NBC: Iraqis Want U.S. to Stay and Insurgents Counting on Help from War Opponents

Visiting Iraq, NBC Nightly News anchor Brian Williams learned from Army officers that Iraqis want U.S. forces to remain in their country, from NBC News Baghdad reporter Richard Engel that Al-Sadr's insurgents have stepped down and are counting on pressure from anti-war opponents to provide them with victory, and from retired General and NBC News military analyst Wayne Downey that U.S. troops are proud of their mission. Traveling with Lieutenant General Ray Odierno for stories on his Monday newscast, Williams ran a clip of Army Colonel John Charlton proclaiming that Iraqis “do not want us to leave” and a soundbite from Army Lt. Colonel Charles Ferry who asserted: "The people here are very glad to see us.” Williams marveled: "You just said, 'They don't want us to leave.' That's the tenth time today I've heard that. I've got to go back to the States and do a newscast that every night has another politician or 12 of them saying, 'We have got to get out of that godforsaken place.'"

To explain the decrease violence in Baghdad, Engel noted how “the militia decided they fought the U.S. two-and-a-half years ago, didn't have a lot of success. They decided this time they're going to wait it out, see if political pressure in the U.S. can help them win this time." Downey related how “every soldier that I ran across today I asked him: 'How do you feel about what's going on,” and “without exception -- this was spontaneous, especially when you start talking to PFCs and Spec 4s, they're going to tell you the truth, no party line. Very proud of what they're doing. Very, very dedicated.”

During his first story on his trip, as aired on the March 5 NBC Nightly News, Williams related:
“This is what the General heard today about how warmly the locals now view the Americans.”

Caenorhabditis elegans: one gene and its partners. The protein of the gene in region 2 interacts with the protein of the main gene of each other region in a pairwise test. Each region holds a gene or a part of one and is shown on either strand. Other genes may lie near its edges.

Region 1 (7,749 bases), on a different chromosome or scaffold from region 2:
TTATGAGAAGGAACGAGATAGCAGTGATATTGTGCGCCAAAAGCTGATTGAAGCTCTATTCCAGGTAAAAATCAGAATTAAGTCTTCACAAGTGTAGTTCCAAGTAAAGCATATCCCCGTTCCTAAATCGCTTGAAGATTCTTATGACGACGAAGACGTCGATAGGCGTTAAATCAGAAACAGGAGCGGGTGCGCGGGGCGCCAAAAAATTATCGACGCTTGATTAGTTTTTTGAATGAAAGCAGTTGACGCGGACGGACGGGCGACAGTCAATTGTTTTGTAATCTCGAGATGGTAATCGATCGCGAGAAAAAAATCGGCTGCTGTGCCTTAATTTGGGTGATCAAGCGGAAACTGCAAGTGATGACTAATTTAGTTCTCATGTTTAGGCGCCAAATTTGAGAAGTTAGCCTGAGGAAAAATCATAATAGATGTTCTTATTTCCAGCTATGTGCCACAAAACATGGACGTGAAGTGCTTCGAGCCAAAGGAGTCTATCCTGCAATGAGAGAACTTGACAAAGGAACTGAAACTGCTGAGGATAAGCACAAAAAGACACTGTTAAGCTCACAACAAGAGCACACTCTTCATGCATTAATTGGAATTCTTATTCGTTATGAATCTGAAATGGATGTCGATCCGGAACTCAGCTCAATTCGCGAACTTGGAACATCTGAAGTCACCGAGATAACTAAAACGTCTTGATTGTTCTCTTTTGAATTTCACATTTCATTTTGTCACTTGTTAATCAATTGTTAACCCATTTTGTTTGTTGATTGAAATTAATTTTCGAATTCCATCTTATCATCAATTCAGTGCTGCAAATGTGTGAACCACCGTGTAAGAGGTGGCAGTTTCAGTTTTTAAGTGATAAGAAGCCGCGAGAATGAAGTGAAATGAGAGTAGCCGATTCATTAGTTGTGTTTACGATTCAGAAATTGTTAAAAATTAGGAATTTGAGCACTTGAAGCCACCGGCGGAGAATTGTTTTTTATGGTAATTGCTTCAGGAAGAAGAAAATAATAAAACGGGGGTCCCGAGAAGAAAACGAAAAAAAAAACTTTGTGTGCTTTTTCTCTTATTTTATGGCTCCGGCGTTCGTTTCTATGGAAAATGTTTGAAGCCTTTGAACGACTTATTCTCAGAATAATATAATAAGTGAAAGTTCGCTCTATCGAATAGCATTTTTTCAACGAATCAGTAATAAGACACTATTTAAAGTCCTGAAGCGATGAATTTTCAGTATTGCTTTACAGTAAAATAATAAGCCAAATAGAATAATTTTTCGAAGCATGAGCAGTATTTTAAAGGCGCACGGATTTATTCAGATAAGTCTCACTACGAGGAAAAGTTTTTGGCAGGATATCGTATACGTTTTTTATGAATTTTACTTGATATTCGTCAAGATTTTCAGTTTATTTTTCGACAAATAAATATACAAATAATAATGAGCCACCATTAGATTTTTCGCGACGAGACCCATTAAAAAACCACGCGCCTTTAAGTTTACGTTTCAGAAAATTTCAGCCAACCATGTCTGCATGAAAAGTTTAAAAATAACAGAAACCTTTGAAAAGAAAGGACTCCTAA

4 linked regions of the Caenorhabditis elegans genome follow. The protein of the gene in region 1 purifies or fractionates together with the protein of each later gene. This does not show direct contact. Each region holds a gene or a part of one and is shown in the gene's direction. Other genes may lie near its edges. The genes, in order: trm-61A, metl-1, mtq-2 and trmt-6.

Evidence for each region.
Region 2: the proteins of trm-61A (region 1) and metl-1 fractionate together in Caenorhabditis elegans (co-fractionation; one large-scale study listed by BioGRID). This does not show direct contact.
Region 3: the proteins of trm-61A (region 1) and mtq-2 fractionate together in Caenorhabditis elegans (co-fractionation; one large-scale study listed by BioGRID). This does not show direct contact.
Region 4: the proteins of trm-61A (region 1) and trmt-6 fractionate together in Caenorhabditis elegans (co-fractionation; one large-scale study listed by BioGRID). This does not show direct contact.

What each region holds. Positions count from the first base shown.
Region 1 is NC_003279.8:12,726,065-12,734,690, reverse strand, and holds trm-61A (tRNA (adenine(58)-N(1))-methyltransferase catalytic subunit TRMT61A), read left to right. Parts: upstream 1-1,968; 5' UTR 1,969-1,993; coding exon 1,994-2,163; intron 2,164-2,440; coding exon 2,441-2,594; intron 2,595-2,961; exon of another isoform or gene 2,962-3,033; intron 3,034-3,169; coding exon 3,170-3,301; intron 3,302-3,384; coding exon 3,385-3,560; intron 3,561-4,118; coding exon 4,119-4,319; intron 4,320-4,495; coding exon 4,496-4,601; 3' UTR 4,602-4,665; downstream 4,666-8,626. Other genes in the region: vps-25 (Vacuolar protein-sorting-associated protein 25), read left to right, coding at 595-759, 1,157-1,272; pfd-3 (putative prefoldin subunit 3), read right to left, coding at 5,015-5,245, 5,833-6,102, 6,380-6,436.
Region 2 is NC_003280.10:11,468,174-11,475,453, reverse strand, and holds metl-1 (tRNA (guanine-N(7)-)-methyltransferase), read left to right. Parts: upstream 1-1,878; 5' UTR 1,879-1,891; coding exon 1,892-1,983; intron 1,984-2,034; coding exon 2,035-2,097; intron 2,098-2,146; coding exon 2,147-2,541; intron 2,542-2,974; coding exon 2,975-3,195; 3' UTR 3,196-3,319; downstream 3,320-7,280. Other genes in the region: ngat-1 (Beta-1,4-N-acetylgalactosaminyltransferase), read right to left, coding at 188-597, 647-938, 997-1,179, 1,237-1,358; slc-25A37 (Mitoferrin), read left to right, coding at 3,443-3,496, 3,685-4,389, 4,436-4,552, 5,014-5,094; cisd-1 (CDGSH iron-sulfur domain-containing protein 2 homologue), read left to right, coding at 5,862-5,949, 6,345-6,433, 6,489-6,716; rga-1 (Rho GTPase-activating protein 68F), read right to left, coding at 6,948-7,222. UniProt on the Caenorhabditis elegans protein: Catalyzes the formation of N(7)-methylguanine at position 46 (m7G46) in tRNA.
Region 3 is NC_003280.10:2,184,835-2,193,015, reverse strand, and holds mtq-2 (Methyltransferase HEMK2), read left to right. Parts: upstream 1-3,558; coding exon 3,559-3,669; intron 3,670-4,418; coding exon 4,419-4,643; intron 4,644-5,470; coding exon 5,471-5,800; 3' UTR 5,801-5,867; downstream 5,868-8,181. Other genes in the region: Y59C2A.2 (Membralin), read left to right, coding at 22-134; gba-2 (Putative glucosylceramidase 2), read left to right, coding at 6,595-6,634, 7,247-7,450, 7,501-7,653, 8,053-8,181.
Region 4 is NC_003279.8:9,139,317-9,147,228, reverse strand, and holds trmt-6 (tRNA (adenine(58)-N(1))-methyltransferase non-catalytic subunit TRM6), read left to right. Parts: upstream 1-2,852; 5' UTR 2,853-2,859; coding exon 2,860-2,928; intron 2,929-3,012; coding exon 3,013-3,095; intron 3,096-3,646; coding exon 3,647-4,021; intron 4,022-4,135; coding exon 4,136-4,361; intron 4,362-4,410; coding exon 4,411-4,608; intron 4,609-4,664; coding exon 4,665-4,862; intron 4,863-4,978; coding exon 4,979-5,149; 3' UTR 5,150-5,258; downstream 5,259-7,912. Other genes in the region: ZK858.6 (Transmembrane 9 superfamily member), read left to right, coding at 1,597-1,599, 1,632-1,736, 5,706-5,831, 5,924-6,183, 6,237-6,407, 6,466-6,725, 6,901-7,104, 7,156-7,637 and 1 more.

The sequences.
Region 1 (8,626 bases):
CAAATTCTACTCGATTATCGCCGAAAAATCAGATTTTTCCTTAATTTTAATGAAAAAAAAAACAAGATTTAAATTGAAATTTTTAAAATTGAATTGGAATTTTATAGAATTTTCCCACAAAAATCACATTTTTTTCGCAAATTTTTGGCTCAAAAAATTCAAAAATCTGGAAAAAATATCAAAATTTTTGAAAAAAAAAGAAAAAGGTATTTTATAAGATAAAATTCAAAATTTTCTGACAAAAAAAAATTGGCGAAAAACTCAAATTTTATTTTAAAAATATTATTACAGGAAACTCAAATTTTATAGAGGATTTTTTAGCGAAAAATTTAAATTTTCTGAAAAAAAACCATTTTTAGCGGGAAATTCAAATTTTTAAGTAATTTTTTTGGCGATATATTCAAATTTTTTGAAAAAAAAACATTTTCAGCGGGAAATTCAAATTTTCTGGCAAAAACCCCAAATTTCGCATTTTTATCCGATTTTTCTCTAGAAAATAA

U.S. Army Colonel John Charlton: "They do not want us to leave. They want to see the police come through.”

U. S. Army Lt. Colonel Charles Ferry: “The people here are very glad to see us. They are very hesitant still because they're not sure if we're going to stay. They want us to stay.”

Voice of Odierno?: “That's the issue.”

Ferry: “That's the whole deal. If we stay down here and to keep beating down the insurgents."

Brian Williams, to one or more of the officers: “You just said, 'They don't want us to leave.' That's the tenth time today I've heard that. I've got to go back to the States and do a newscast that every night has another politician or 12 of them saying, 'We have got to get out of that godforsaken place.'”

Odierno: "They can talk about policy, okay, and that's what they have to do back there. My mission right now is to provide protection for the Iraqi people so this government can grow."

The MSNBC.com online version of the Williams story.

At the end of his newscast, Williams stood at an outside location with Engel and Downey, as he noted how they felt safe enough to remove their bullet-proof vests. Engel explained the decrease in violence from Al-Sadr's insurgents in Sadr City:
“Some say they are just waiting to see how long the U.S. will stay and how long this surge will continue. It was obvious, the U.S. announced the surge, they said where the U.S. troops were going and the militia decided they fought the U.S. two-and-a-half years ago, didn't have a lot of success. They decided this time they're going to wait it out, see if political pressure in the U.S. can help them win this time.”

Brian Williams: “And General, you and I heard sentiments we don't often hear today, the U.S. commanders quoting the Iraqis: 'please don't leave us.' And a lot of the U.S. fighters there today said they didn't want to leave this fight, they are dedicated to it.”

Retired General Wayne Downing: “Brian, every single one of them, I ran into a lot of officers and NCOs that I served with -- every soldier that I ran across today I asked him: 'How do you feel about what's going on, what do you know about what is going on back in the states?' And without exception -- this was spontaneous, especially when you start talking to PFCs and Spec 4s, they're going to tell you the truth, no party line. Very proud of what they're doing. Very, very dedicated. Many of these guys, Brian, are back here on their second and third tours. These are one-year tours. Extremely well trained and very professional.”
Brent Baker
Brent Baker
Brent Baker is the Steven P.J. Wood Senior Fellow and VP for Research and Publications at the Media Research Center